A few old-timers still talk about the wing-filled skies over Pelican Lake every fall 30 or 40 years ago, before rising waters killed off the sago pondweed and other vegetation beloved of ducks, before bullheads found their way into this Wright County basin and muddied its waters.

Now a partnership of local, state and national interests is meeting to find ways of bringing back Pelican’s glory days.

Speaking at the Ducks Unlimited banquet in Buffalo Saturday, April 9, Minnesota Department of Natural Resources Central Region wildlife supervisor Tim Bremicker announced the formation of a working group charged with identifying options for cleaning up Pelican Lake’s waters and restoring its value as habitat for hundreds of species of migratory waterfowl and other wildlife.

“Pelican Lake is one of Minnesota’s wildlife treasures, but it has problems, and we need to address those problems if we want to be the stewards we claim to be,” Bremicker said. “We don’t know if Pelican will ever be the way it was, but by working together we can certainly make this troubled treasure a lot healthier than it is, for both humans and wildlife.”

Gov. Tim Pawlenty praised the partnership. “Minnesotans care deeply about the quality and the future of their lakes, streams and rivers,” Pawlenty said. “Our greatest natural resource is being strained by over-development, flooding, stormwater runoff and other problems. The time for action is now. We can make great strides when we work through partnerships like this.”

The Pelican Lake working group will include local landowners, and city and county officials, as well as local legislators and representatives of the DNR, the U.S. Fish and Wildlife Service, the Minnesota Pollution Control Agency, the Natural Resources Conservation Service, the Wright County Soil and Water Conservation District, and private conservation groups such as Ducks Unlimited, the Minnesota Waterfowl Association and Wright County Pheasants Forever.

DNR and Ducks Unlimited are planning a cooperative engineering study to determine the feasibility of creating a controlled outlet for actively managing the lake’s water levels in a way that would improve water quality and habitat values.

“As the only designated ‘wildlife lake’ in Wright County and one of the largest designated wildlife lakes in the state, Pelican is a very important part of our new Living Lakes Initiative,” said Jon Schneider, Ducks Unlimited Manager of Conservation Programs in Minnesota.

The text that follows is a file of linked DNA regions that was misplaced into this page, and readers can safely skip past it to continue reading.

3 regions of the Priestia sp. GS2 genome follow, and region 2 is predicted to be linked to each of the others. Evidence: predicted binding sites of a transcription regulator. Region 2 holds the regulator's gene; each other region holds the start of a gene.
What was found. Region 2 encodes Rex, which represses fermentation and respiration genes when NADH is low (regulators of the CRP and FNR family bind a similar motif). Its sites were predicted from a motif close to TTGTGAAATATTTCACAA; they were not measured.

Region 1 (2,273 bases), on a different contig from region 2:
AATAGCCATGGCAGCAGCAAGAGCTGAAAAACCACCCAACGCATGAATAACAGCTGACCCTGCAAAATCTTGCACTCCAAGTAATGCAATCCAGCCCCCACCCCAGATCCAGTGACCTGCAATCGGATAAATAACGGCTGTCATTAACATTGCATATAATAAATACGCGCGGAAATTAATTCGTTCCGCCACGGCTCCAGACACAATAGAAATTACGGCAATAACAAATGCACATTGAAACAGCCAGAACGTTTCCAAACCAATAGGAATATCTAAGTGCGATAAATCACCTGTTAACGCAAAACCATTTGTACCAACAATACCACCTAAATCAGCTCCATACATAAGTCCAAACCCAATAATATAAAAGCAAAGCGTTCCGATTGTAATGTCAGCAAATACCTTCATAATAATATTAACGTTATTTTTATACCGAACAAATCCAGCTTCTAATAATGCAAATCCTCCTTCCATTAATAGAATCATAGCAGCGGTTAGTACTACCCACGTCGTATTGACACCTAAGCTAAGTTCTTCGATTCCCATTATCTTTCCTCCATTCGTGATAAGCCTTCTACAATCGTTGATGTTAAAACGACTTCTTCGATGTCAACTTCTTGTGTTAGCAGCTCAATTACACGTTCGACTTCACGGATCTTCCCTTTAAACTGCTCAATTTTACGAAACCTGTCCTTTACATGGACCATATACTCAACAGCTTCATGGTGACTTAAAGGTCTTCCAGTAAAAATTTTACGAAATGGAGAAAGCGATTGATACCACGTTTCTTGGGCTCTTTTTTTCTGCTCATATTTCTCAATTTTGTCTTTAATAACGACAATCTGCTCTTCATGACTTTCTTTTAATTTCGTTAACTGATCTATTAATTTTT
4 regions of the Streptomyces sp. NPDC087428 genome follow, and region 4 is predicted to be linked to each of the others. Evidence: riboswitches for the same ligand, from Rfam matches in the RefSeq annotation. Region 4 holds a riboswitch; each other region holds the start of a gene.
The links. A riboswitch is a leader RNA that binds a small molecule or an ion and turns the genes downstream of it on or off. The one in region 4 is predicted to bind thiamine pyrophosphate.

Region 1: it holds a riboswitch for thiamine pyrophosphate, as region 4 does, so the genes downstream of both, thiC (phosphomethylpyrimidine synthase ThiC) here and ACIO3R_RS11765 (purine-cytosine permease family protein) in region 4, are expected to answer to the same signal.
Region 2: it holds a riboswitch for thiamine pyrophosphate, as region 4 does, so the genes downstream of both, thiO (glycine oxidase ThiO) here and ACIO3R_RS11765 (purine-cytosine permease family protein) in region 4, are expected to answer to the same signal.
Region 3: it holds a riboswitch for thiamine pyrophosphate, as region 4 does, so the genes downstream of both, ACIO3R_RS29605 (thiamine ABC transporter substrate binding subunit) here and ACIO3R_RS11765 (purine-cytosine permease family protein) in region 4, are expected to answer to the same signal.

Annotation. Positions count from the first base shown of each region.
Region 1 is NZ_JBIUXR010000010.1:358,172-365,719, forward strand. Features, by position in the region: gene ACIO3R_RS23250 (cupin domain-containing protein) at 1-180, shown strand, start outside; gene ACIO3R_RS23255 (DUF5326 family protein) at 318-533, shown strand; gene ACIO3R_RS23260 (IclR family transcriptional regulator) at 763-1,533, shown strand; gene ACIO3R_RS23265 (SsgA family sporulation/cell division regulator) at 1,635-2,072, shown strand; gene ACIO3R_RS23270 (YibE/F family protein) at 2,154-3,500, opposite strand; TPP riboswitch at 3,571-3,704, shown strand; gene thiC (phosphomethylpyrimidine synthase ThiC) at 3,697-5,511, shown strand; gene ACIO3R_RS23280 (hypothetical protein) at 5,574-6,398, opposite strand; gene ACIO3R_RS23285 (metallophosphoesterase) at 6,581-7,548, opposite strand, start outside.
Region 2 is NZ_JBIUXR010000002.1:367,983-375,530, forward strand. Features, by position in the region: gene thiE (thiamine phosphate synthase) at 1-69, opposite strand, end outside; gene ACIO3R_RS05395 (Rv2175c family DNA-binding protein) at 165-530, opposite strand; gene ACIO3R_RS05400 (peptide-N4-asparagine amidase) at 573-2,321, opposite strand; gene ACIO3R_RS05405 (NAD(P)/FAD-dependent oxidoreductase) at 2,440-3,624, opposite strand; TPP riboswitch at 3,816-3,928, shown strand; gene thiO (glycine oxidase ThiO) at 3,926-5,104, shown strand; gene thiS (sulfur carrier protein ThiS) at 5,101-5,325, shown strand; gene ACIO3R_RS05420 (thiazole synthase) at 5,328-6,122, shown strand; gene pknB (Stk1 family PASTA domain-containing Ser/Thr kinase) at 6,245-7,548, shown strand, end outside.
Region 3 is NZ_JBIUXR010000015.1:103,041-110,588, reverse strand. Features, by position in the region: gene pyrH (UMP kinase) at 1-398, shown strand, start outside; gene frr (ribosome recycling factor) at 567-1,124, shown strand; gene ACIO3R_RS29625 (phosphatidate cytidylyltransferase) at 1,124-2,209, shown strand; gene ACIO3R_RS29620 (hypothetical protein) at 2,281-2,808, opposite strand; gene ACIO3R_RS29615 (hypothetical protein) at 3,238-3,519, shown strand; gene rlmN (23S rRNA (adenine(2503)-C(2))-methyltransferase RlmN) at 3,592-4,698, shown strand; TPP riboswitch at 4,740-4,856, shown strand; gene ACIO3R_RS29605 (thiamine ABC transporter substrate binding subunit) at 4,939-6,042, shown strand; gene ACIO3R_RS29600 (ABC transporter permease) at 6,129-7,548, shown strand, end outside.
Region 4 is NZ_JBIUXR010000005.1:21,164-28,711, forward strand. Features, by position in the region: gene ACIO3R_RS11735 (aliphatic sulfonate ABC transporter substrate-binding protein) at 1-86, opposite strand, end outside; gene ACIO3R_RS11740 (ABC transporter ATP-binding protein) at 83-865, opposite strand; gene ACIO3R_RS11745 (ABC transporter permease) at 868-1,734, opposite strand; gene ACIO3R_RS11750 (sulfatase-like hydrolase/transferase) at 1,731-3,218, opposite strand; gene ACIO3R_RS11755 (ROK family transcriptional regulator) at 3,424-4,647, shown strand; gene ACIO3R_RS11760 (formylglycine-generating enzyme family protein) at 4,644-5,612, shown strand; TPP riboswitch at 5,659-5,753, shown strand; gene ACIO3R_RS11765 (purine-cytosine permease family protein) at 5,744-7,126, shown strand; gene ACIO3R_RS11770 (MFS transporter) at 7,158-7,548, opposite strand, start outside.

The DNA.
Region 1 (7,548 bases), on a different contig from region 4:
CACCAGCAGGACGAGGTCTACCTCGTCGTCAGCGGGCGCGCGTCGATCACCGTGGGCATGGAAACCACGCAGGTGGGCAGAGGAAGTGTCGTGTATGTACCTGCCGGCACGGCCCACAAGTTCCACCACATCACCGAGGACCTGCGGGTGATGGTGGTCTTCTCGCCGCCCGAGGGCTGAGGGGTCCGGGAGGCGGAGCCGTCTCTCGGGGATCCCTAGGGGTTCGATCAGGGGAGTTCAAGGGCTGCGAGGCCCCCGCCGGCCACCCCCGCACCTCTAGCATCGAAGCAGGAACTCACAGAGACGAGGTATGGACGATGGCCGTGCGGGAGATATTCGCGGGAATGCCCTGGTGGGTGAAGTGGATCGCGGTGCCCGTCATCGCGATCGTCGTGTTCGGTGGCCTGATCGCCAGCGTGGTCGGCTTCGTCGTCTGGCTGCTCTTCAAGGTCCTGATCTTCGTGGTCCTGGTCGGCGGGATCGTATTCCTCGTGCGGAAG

“Key to improving shallow lakes is the ability to temporarily lower water levels in order to reduce undesirable fish and rejuvenate aquatic plants. For the sake of ducks and people alike, it’s imperative that we fully evaluate all options for improving Pelican Lake’s water quality.”

The working group is expected to hold its first meeting sometime in late April or early May, said DNR area wildlife manager Fred Bengtson, who will be coordinating the effort.

For more information, contact the Sauk Rapids DNR area wildlife office at (320) 255-4279, ext. 224.

Outdoor notes

• Take the time to get your boat and trailer ready to go for the season.
Check the lights, tires, wheel bearings, and hitch on your trailer.
On your boat and motor; give the motor a complete run through, especially if you didn’t go through a winter storage process.
In the boat, clear all the line with clean water, charge up your batteries, and make sure your life jackets are in good shape.
• The Lester Prairie Sportsmen’s club is looking for volunteers to help with DNR certified firearms safety training.
For more information contact Doug Minnick at (320) 395-2143.
• The trap shooting season at the Lester Prairie Sportsmen’s Club is about to start.
For more information or to enter a team, call Ed at (320) 395-2258.
• The regular stream trout fishing season in Minnesota opens on Saturday, April 16.
• The spring wild turkey hunting season in Minnesota begins Wednesday, and consists of six five-day and two seven-day seasons ending May 26. Good luck to all turkey hunters.
• Don’t forget about Eurasian watermilfoil and other exotic plants and animals while you’re on the water this season.
Remember to keep your boat and equipment clean.
• The morel mushroom hunt will be on soon. The best mushroom hunting usually occurs when the lilacs are blooming.
• Get your dog checked for heartworm and on a heartworm preventative medication before the mosquito season starts.
• Kermit Terlinden of Glencoe has been named 2004 Firearms Safety Hunter Education Instructor of the Year by the DNR.
Terlinden has been an active instructor since 1974. That’s 31 years of teaching.
• Take a kid fishing, he or she will have fun and so will you.